WHAT Peter Blenkiron likes in hearing Steve Moneghetti’s story, is the part about the physiotherapist.
In what was a revolutionary move at the time, Moneghetti would also list his physio Pete Howley as the first – and often only – person he would take to international races when competing at his peak. The Ballarat Olympian credits Howley for the continued longevity in his running career.
“Here he was, asking for help when it wasn’t really done because he wanted longevity,” Blenkiron said. “He didn’t just put up with things.”
Blenkiron was an electrical contractor who says he fell apart and is now working full time on putting himself together. He shares top billing with Moneghetti in a free men’s health night at Ballarat Library on Thursday.
While Blenkiron will share his story as a child sexual abuse survivor, his focus is on preventing others from spiralling in a similar way that he did.
Blenkiron said the the spiral could be mentally or physically but the preventative message should be the same: seek help early.
“Even key issues in our community of cardiovascular disease and types of cancers, often those things can be prevented coming forward for help in the early stages,” Blenkiron said.
“If each individual is well then they can better avoid the crash and the point where they slip into a state of free-fall and all the rest of their lives fall apart as well. It can be like a festering volcano erupting.
“It can be changing really simple stuff, but it’s complicated to get across.”
Blenkiron said it was important to understand and know when to seek help to better our emotional functionality, rather than becoming slaves to our emotions.
He said work and awareness in mental health had vastly improved, particularly in the momentum generated by national bodies beyondblue, headspace and RU OK? But there was a way to go.
Blenkiron said that just like apologies stemming from the Royal Commission into Institutional Responses to Child Sexual Abuse, mental health movements need action to help people.
“Mental health has got that critical mass awareness but now what happens?” Blenkiron said.
“Is it just to check in with your GP (general practitioner) and notice the norms and knowing when you’re operating outside the norm, like having an extra glass of booze in the evenings.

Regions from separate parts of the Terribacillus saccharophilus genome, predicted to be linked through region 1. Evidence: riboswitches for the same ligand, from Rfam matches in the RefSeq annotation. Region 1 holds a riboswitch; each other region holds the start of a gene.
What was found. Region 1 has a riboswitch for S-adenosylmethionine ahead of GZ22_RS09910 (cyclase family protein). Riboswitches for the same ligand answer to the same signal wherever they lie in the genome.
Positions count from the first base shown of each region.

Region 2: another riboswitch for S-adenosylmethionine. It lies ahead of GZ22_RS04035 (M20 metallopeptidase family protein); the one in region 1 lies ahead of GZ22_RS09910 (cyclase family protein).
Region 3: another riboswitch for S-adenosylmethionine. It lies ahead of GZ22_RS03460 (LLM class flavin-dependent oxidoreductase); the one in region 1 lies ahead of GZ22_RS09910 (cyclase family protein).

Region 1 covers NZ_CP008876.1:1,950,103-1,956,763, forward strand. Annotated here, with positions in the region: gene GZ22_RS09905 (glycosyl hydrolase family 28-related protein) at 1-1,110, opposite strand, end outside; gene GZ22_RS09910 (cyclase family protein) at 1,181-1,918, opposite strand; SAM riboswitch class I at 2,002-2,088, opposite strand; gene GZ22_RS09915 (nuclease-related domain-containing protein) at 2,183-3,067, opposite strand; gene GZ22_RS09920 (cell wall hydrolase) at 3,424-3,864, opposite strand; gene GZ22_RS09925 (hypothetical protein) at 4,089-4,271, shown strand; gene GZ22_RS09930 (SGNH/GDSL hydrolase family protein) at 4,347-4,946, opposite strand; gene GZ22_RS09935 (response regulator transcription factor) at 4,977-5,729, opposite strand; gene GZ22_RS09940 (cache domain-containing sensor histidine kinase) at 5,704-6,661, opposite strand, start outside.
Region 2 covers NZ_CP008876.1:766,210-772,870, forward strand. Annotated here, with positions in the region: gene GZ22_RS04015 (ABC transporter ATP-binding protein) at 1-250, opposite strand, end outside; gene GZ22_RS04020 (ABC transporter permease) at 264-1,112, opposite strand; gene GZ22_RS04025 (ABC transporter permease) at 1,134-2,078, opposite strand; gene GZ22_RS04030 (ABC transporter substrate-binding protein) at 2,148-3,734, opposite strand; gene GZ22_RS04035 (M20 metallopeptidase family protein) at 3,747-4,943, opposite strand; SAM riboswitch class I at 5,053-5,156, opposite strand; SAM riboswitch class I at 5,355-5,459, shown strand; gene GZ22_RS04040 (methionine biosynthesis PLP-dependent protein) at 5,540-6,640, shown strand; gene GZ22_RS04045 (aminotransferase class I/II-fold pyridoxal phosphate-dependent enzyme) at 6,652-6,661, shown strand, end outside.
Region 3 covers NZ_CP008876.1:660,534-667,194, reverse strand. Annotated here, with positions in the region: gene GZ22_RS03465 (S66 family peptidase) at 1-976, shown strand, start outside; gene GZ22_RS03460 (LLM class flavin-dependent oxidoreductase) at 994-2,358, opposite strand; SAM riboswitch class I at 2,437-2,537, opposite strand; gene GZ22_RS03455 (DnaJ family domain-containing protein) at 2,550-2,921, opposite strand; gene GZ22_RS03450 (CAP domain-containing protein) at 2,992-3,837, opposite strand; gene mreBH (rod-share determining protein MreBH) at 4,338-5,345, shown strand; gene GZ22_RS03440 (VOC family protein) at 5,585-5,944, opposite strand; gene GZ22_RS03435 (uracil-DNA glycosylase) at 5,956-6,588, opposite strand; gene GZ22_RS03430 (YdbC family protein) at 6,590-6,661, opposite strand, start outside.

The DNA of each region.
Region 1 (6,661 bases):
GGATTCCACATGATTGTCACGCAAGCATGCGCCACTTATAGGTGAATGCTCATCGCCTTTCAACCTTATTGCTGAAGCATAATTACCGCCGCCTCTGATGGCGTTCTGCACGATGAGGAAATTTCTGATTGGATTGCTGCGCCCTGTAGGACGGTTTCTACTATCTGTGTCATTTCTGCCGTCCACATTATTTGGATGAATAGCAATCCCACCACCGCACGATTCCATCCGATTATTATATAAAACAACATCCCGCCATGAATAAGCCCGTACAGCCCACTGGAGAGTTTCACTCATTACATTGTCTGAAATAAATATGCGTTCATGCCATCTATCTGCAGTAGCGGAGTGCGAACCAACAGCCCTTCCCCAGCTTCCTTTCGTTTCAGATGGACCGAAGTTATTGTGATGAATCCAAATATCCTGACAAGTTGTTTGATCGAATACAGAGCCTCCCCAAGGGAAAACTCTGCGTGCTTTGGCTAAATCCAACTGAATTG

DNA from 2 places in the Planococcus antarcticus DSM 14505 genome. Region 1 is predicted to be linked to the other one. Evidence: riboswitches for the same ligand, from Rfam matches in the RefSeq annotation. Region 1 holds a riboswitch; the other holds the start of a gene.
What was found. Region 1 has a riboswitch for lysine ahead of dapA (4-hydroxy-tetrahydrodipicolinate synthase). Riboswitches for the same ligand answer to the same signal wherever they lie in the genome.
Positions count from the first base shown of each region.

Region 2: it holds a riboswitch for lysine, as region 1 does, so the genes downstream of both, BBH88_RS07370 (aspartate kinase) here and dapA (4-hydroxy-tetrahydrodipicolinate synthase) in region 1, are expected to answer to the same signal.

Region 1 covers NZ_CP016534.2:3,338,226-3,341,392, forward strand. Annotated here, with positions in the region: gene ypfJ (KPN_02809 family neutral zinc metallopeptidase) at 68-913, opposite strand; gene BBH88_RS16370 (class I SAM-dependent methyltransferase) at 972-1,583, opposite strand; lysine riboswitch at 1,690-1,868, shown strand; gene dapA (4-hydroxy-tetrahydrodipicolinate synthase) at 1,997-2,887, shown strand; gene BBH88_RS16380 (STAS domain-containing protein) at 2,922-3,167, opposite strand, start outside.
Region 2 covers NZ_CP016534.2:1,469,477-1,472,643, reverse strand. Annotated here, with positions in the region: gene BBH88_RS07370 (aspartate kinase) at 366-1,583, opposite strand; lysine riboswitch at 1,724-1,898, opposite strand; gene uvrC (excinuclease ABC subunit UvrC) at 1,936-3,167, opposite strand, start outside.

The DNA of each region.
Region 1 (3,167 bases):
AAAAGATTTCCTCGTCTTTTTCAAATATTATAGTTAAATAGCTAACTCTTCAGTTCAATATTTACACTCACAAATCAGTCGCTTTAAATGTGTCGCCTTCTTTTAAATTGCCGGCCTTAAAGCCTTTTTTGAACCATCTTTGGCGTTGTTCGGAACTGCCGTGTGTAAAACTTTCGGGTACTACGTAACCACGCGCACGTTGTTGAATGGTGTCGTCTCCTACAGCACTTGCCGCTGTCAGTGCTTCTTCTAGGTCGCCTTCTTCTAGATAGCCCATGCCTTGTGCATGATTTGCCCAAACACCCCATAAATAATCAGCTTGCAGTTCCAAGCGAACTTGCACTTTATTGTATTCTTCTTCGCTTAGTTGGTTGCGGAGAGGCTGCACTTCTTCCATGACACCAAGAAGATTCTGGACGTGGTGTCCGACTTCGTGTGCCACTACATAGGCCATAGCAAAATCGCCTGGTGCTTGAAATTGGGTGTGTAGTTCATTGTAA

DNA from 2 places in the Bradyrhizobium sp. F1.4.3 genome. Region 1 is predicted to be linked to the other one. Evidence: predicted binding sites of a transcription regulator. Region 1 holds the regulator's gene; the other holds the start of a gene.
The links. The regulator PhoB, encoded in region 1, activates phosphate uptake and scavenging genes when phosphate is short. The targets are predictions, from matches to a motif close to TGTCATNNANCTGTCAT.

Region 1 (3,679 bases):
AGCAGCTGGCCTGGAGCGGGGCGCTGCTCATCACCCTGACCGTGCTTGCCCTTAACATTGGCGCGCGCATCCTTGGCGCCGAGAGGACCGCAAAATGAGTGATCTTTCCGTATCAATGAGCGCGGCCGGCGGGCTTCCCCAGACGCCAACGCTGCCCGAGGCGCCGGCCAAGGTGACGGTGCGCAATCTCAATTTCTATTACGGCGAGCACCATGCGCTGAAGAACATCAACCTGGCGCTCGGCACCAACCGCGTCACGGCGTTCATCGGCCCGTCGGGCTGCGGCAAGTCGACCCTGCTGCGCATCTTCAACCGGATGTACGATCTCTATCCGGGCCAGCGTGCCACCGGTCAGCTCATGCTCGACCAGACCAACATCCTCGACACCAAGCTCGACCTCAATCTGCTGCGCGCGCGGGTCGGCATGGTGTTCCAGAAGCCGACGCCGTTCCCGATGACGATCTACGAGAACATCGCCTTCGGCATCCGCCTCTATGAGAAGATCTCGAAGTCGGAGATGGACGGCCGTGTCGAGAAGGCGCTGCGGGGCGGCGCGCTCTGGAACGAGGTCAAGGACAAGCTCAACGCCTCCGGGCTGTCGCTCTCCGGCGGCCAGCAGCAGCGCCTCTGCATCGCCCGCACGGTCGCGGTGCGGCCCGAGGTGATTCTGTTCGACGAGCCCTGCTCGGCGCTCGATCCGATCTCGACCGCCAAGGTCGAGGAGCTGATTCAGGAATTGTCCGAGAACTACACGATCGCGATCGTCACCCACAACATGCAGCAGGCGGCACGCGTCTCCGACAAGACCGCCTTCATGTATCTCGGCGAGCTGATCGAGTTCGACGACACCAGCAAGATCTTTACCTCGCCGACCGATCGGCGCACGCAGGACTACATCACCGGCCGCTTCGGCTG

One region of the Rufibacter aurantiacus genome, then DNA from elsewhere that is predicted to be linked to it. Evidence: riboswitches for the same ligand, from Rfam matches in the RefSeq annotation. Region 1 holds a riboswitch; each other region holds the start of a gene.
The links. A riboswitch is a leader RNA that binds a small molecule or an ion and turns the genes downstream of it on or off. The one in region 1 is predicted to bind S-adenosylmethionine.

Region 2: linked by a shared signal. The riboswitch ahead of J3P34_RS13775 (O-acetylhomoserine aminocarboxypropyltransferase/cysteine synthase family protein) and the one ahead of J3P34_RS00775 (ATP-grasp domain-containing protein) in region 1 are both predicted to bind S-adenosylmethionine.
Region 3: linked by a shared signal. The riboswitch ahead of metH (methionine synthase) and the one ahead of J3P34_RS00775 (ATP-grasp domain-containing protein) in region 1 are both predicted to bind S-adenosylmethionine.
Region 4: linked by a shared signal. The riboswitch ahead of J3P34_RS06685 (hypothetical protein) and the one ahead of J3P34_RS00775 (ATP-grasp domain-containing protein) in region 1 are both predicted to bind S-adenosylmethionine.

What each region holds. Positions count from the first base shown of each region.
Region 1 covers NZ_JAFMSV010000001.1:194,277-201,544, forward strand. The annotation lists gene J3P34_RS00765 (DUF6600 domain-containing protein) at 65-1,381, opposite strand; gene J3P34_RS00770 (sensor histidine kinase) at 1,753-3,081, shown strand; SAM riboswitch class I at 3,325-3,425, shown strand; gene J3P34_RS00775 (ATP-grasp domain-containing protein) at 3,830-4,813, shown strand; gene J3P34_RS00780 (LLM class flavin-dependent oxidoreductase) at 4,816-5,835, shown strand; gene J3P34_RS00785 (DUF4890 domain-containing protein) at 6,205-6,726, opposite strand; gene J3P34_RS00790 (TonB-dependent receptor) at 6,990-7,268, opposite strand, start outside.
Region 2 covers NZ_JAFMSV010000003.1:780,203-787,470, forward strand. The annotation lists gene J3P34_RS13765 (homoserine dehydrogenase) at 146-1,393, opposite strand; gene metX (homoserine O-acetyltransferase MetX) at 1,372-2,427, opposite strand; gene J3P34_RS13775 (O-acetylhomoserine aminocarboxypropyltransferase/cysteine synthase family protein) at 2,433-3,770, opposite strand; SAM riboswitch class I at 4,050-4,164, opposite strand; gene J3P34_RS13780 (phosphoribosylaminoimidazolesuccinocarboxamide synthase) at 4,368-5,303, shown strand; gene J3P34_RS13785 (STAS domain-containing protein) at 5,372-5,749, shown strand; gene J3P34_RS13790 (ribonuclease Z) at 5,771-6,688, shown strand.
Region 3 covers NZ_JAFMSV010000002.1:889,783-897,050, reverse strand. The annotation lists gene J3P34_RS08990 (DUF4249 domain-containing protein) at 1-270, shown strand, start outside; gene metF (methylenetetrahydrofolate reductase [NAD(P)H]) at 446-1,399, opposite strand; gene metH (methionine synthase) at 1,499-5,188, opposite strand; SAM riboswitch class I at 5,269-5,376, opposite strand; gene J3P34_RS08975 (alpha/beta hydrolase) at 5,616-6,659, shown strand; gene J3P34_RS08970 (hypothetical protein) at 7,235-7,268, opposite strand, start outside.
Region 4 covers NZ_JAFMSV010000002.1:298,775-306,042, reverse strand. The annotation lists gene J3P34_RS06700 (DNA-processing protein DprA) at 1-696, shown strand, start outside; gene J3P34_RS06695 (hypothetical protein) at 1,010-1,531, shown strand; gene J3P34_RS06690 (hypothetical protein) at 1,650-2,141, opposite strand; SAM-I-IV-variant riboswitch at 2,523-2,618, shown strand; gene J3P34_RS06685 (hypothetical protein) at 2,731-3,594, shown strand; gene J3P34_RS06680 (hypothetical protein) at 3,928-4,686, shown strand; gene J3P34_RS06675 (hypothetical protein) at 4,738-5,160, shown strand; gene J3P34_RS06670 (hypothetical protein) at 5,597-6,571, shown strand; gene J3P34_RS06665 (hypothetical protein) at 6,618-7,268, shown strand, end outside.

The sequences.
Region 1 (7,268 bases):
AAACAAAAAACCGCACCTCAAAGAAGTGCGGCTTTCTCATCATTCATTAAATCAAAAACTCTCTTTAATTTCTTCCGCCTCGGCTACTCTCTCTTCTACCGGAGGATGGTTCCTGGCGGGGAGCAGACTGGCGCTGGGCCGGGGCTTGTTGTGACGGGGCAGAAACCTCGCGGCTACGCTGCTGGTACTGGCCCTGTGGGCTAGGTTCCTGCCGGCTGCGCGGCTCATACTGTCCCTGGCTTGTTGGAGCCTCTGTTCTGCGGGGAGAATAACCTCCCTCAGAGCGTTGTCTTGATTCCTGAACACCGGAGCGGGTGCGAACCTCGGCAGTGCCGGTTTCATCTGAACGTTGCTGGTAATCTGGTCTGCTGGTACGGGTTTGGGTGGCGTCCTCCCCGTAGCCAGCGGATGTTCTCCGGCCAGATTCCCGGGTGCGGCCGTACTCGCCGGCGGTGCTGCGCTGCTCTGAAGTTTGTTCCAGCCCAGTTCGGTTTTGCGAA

“Create connections with a good counsellor – don’t just go there when things are going well. It’s that preventative mode, rather than just a reactive mode.”
Blenkiron wants all men to treat themselves as well as their cars so when they might struggle with the day-to-day stuff, they ask for help.
Event to explore health balance in life
LIVING a balanced life is the key theme for a special Men’s Health Week event at the Ballarat Library on Thursday night.
Prominent mental health advocate Peter Blenkiron and Olympian Steve Moneghetti, a national running ambassador, headline the Ballarat Health Services evening, which is free and open to all in a bid to get more people talking.
BHS event spokesman Stuart Bates said it was an opportunity for everyone interested in men’s health to get a better understanding of what they could do for themselves or to help someone close to them.
“The real message is getting help early,” Mr Bates said.
“Being healthy is far from eating enough fruit and vegetables. Balance in life can contribute to health and well-being, like making time to go to a park and socialise.”
Mr Bates said having Mr Blenkiron and Mr Moneghetti as guest speakers really helped add perspective to the evening’s healthy body, healthy mind theme.
He said mental health was becoming more acceptable to openly talk about and, like all aspects of men’s health, it was about furthering the conversation.
Mr Bates said the momentum behind Men’s Health Week and such men’s health events had also been building the past couple of years and it was important to keep getting key messages out in the community.
The evening will also feature BHS speakers on prostate awareness and diabetes.
City of Ballarat councillor Belinda Coates will open the night with The Courier editor Eugene Duffy as emcee.
The Men’s Health Week is at Ballarat Library on Thursday, 6-8pm. Health information will be available to help spark more informal chat. For more details, phone Ballarat Libraries on 5338 6850.